5 Tips for Measuring Your Facebook Efforts

Dan Gould

Your Facebook page is running at full speed, you've got your brand's Timeline page set as your homepage and you may even be following a weekly content schedule. However, with increased time and resources spent managing your brand's presence on Facebook, the pressure on you to produce and report metrics that prove the value of these efforts is increasing as well. Dan Gould, manager of digital public relations at Sourcefire, provides five tips to help measure your Facebook efforts. 

  1. Know where to look: To get a sense of how you're doing, Gould recommends actively checking Facebook's real-time Insightswhich provide page administrators with instant access to results for stats such as "people talking about this" and Page post metrics including "reach" and "engaged users." Pay attention to which forms of content and messaging are working to tweak your content or advertising strategy accordingly.  

  2. Bring in the spreadsheet: Facebook Insights has a downloadable spreadsheet for all approved page administrators. "This is the most crucial dataset, and is loaded with dozens of meaningful stats and metrics," says Gould. The sheet can be overwhelming though, so Gould recommends tracking certain data points over time. A basic stat such as "reach," which shows how many people are seeing each post, is a good indicator of how good the content is. "With Facebook's EdgeRank algorithm, the better the post is, the more momentum it will gain in terms of 'reach,'" says Gould. "A plain link or status update with no photo typically won't go far, but if you have an engaging photo that people like and comments on, that expands the photo's reach."  

  3. Take the bad with the good: Within the downloadable Insights spreadsheet, there is a tab labeled  "Lifetime Negative Feedback." Here you can see what posts people go out of their way to label as spam or to hide form their news feed. "That is a crystal-clear indicator of what's not working— these are the posts that people don't care for, and that's important to know," says Gould. If you look at 10 recent posts, and two of them have negative feedback, you can see whether it's your corporate press releases that people don't like or a particular photo to reverse-engineer your content strategy.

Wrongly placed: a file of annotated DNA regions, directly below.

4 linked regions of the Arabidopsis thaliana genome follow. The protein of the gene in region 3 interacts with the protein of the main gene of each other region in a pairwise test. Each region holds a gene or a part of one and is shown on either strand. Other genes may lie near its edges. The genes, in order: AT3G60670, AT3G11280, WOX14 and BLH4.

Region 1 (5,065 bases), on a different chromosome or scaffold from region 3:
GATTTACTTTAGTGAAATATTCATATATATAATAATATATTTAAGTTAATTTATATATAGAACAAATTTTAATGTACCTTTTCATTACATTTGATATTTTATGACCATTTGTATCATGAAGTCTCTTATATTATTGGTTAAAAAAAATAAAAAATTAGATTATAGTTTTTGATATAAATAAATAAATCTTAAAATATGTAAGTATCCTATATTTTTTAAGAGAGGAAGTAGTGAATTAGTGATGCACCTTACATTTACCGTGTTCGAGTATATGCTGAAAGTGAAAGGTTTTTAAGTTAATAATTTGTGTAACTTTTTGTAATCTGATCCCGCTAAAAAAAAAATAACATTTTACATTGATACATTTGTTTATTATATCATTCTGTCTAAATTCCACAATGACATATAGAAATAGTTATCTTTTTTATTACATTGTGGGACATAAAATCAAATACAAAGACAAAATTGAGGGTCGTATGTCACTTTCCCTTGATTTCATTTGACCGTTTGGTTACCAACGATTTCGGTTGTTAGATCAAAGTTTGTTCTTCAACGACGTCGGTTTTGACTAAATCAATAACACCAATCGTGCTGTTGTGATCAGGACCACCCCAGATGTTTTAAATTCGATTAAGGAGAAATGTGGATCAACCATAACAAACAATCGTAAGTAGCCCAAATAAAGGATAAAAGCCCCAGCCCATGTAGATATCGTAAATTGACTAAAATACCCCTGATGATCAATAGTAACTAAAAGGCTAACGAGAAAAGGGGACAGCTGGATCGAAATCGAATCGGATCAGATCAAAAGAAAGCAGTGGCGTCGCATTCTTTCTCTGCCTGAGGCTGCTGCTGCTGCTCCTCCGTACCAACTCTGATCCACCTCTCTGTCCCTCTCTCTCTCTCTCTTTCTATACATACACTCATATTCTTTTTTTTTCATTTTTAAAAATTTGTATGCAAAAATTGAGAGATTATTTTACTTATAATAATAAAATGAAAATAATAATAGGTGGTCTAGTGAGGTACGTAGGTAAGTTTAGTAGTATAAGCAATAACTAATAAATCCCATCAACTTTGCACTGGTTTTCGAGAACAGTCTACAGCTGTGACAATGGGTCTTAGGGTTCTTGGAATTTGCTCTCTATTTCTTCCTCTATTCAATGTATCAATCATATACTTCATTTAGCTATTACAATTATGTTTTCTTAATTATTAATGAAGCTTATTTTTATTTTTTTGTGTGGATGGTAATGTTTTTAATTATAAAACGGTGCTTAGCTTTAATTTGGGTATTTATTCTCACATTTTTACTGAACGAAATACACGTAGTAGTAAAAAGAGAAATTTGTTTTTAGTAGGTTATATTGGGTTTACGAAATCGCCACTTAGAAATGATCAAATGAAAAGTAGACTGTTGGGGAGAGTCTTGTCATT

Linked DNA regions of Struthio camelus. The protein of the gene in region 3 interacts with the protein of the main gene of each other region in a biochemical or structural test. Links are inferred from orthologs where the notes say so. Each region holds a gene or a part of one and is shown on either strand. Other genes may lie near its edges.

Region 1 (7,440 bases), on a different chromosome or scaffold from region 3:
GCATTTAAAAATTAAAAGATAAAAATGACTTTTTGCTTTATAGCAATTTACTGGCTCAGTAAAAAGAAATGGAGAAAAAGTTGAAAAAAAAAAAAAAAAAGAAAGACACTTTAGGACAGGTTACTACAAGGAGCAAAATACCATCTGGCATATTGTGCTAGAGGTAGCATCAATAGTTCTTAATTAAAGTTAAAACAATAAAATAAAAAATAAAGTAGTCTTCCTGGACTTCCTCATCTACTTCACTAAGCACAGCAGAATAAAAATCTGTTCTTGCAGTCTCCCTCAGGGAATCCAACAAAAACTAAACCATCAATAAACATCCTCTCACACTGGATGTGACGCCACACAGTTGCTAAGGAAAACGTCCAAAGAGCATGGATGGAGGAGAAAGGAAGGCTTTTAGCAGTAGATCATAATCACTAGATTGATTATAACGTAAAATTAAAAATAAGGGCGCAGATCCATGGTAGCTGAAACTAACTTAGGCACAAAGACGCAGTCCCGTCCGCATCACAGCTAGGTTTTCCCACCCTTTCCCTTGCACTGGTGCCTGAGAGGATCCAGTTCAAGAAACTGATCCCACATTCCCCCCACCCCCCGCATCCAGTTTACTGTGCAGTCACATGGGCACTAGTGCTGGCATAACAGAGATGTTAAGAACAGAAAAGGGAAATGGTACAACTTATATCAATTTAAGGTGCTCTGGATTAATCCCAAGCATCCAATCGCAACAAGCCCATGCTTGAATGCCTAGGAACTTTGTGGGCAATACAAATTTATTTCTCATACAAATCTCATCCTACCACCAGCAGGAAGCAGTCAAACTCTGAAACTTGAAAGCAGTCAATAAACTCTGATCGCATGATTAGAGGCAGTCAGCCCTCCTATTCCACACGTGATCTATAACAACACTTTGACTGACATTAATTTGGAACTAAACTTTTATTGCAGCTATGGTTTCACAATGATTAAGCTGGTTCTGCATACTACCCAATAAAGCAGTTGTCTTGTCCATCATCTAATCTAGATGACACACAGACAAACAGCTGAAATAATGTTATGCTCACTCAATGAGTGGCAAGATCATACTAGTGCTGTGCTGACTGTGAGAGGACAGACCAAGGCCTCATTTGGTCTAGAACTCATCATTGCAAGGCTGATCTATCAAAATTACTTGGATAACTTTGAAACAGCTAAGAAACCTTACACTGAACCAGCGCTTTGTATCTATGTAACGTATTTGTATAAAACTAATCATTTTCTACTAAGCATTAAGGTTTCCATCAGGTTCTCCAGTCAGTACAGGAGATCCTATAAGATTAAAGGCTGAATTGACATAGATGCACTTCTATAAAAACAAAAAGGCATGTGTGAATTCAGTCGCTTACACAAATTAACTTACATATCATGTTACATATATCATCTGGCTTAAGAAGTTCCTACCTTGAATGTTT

4. Look beyond Insights: There are other tools that can make more sense of your bulk of Facebook data. PageLever (premium), and Simply Measured (free and paid) offer reports with graphs that help put a visual spin on your Facebook numbers and can give a deeper understanding of some Insights statistics. 

  5. Pick your intervals: During normal day-to-day activity, Gould says to try and scan every post through real-time Insights, but downloading and digesting the spreadsheet should be done about every two weeks. Gould notes, however, that there is no hard and fast rule on this. "I generally look at the spreadsheet every two weeks, but during intense campaigns, I look at each post as its happening and make campaign updates on the fly," says Gould. "If you see something that's going really well you can replicate that, and if you have money to put behind it, you can pay to increase the visibility of that post even further."

Follow Bill Miltenberg: @bmiltenberg

To learn more about Facebook measurement tactics and strategies, attend PR News' Social Media Measurement Conference on October 2 in New York City. 


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  • Dan Gould

    Thanks – of note to further elaborate, it is important to get a baseline of how your campaigns are doing first – what is the normal engagement/reach, etc. of standard campaigns? By knowing this, you’ll have a sense for the progress you make over time. Also, individual campaigns on Facebook – contests, etc. will have their own ROI/successes that may or may not be related to what is found in Insights. This might be click throughs/shares/likes of a post or other specific conversion actions.